• Moore, T., McArthur, M., Noble-Carr, D., & Harcourt, D. (2015). Taking us seriously: children and young people talk about safety and institutional responses to their safety concerns. Melbourne: Institute of Child Protection Studies, Australian Catholic University. Available at <>.
  • Moore, T., McArthur, M., Heerde, J., Roche, S., & O'Leary, P. (2016). Our safety counts: Children and young people's perceptions of safety and institutional responses to their safety concerns. Melbourne: Institute of Child Protection Studies, Australian Catholic University. Available at <>.
  • Moore, T., McArthur, M., Roche, S., Death, J., & Tilbury, C. (2016). Safe and sound: Exploring the safety of young people in residential care. Melbourne: Institute of Child Protection Studies, Australian Catholic University. Royal Commission into Institutional Responses to Child Sexual Abuse, Sydney. Available at <>.

Kids Central Toolkit

The Kids Central Toolkit aims to provide workers and services with information, resources and tools to use child-centred approaches in their work with children, young people and families.

The toolkit is based around six key principles that support child-centred practice, and each principle includes a range of tools and resources, which are available to download. ICPS also runs training for workers and services in how to use the toolkit and develop skills in child-centred practice.

More information is available at <,_institutes_and_centres


© Commonwealth of Australia 2017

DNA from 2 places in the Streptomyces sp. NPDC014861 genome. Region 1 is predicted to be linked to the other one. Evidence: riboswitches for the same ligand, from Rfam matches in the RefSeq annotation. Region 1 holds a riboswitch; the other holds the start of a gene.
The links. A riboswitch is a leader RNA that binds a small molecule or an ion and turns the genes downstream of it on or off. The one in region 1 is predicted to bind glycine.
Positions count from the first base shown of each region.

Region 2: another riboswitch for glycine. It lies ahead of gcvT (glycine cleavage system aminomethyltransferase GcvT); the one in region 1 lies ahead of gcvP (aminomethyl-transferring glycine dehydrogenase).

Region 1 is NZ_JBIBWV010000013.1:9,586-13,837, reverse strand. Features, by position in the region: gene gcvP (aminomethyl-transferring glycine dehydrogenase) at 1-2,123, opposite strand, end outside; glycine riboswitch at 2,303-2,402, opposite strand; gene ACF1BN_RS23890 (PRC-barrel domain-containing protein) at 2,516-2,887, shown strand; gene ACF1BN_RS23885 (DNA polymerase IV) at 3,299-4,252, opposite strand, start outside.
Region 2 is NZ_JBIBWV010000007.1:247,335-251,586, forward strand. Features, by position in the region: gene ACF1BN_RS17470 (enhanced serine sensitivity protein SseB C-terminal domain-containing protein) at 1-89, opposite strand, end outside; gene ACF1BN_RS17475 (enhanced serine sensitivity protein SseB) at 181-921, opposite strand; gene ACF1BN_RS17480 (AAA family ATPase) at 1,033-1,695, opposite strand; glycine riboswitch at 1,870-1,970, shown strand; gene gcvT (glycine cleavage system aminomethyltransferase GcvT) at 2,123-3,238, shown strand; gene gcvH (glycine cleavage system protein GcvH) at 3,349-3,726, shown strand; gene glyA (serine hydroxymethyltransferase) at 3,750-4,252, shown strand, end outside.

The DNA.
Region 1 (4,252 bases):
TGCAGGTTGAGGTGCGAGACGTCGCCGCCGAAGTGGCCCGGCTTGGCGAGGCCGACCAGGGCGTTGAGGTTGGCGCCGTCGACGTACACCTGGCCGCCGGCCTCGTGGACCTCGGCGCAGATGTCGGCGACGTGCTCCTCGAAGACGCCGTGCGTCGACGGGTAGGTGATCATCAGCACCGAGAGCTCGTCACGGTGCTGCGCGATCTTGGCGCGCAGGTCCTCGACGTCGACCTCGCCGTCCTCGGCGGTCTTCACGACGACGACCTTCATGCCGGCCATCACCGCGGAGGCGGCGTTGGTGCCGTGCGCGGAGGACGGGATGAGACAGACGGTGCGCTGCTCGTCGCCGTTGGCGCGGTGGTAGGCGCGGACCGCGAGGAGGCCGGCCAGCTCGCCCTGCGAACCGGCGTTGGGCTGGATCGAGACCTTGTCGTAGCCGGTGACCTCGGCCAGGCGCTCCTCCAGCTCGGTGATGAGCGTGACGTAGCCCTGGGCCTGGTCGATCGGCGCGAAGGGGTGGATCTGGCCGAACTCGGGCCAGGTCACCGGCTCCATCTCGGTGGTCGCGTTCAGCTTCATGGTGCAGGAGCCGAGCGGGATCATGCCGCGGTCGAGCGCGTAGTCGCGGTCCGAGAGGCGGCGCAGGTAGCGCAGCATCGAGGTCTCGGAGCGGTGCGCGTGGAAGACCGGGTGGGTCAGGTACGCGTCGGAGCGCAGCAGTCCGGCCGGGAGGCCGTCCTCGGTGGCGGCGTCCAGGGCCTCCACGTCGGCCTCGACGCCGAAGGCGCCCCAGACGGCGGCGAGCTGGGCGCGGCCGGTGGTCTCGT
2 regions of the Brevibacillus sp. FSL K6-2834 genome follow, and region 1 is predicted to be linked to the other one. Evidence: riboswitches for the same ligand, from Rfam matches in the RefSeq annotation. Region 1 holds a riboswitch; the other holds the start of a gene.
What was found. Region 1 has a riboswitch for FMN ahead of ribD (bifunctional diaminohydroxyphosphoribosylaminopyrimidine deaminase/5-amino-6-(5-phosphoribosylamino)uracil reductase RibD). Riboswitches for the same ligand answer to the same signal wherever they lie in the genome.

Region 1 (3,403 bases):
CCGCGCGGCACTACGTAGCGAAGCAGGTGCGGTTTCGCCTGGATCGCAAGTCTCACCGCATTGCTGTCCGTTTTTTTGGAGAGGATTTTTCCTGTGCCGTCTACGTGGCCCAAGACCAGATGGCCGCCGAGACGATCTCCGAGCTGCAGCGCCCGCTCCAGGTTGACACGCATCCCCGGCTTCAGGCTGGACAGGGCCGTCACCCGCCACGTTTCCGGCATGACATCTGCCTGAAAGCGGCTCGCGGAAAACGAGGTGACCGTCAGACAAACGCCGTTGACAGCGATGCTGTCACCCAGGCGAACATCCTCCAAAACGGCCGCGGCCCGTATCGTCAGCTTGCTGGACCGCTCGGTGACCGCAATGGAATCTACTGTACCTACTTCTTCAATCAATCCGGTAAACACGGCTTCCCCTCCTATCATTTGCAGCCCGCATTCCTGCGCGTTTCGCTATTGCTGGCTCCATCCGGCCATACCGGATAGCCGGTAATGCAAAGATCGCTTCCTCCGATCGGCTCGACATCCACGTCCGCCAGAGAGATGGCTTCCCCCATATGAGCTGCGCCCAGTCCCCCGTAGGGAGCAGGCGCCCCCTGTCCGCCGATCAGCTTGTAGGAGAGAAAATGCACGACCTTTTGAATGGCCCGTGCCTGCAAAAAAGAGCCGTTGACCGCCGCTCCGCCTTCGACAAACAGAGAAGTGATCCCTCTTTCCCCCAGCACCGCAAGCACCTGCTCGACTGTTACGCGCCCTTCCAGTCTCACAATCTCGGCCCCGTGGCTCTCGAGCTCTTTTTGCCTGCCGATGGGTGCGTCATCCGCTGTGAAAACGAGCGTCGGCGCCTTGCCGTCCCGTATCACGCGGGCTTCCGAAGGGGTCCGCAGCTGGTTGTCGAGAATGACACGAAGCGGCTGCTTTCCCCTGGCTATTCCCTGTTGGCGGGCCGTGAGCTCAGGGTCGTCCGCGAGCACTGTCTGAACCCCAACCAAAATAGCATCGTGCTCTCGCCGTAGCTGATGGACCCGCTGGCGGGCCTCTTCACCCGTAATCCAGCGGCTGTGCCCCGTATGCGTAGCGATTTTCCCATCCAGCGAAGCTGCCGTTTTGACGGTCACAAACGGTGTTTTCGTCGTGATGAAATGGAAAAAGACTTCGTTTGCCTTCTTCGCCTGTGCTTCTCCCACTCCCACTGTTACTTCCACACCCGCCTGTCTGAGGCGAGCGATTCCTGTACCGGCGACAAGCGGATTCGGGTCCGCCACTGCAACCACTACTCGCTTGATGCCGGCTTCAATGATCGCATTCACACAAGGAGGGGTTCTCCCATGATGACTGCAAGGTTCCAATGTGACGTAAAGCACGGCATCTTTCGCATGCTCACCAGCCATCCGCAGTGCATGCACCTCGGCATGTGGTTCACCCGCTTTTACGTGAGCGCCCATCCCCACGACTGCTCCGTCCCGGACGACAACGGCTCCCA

With the exception of AIFS branding, the Commonwealth Coat of Arms, content provided by third parties, and any material protected by a trademark, all textual material presented in this publication is provided under a Creative Commons Attribution 4.0 Australia licence (CC BY 4.0) <>. You may copy, distribute and build upon this work for commercial and non-commercial purposes; however, you must attribute the Commonwealth of Australia as the copyright holder of the work. Content that is copyrighted by a third party is subject to the licensing arrangements of the original owner.


Dr Tim Moore is a Senior Research Fellow with the Institute of Child Protection Studies, Australian Catholic University. For the past four years, Tim and his colleagues have spent time with children and young people conducting research for the Royal Commission that focuses on how to create child-informed responses to children's safety concerns, including - but not limited to - child sexual abuse. As a former youth worker, Tim is committed to conducting research that influences practice, drawing on the lived experiences of children and young people most affected by policy and practice.

Acknowledgement: The author would like to acknowledge the 1500 children and young people who participated in the Children's Safety Study; his colleagues Morag McArthur, Debbie Noble-Carr, Bob Lonne, Patrick O'Leary and Deborah Harcourt; and the Royal Commission into Institutional Responses to Child Sexual Abuse for commissioning and supporting this work. He would also like to thank the team at CFCA for their guidance and generous support in developing this paper.

The feature image is by Ashton Bingham, CC0 1.0.